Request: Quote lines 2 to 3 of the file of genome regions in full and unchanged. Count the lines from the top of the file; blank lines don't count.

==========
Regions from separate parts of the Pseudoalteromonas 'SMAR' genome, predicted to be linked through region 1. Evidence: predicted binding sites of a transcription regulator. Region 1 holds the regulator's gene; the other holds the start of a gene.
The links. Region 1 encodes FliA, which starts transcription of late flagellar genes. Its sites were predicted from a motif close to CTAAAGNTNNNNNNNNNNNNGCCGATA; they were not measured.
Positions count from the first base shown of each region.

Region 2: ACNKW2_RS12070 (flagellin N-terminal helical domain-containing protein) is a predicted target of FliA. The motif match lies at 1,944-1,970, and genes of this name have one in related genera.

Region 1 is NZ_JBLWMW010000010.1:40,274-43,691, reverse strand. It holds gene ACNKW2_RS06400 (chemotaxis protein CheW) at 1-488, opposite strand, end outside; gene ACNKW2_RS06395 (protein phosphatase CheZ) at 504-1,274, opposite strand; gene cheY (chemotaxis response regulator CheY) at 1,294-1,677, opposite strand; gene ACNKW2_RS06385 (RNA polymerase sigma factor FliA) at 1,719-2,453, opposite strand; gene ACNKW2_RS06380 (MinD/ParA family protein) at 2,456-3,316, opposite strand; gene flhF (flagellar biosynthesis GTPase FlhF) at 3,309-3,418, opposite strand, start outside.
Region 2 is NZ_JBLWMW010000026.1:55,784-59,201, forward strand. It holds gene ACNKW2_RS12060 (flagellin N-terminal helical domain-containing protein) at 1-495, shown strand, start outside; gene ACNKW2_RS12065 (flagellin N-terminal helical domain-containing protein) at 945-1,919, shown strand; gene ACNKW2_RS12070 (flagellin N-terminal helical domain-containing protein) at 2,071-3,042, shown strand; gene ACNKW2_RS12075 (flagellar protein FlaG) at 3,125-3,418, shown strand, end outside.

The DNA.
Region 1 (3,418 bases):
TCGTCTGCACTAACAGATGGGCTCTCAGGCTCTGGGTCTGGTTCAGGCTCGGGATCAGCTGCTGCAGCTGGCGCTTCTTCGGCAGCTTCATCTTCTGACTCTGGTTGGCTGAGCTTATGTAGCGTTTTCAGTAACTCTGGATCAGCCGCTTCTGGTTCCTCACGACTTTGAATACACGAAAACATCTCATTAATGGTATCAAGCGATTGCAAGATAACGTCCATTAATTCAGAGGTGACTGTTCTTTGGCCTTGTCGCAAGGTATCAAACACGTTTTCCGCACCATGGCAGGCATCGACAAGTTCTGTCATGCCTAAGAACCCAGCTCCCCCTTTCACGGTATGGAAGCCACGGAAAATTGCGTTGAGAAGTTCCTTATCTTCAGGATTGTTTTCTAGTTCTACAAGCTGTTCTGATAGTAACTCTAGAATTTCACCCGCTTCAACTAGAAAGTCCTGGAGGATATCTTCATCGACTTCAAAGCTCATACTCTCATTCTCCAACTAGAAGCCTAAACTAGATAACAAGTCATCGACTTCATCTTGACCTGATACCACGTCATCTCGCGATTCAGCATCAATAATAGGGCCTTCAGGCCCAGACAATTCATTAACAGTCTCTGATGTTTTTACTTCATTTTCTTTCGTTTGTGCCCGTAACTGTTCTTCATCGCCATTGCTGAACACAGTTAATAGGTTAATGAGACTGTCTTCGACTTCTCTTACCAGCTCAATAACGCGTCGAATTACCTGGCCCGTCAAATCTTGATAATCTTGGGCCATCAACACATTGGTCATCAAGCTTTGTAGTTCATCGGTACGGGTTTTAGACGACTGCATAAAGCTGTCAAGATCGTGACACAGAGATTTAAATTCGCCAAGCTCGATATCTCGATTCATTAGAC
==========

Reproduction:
The links. Region 1 encodes FliA, which starts transcription of late flagellar genes. Its sites were predicted from a motif close to CTAAAGNTNNNNNNNNNNNNGCCGATA; they were not measured.
Positions count from the first base shown of each region.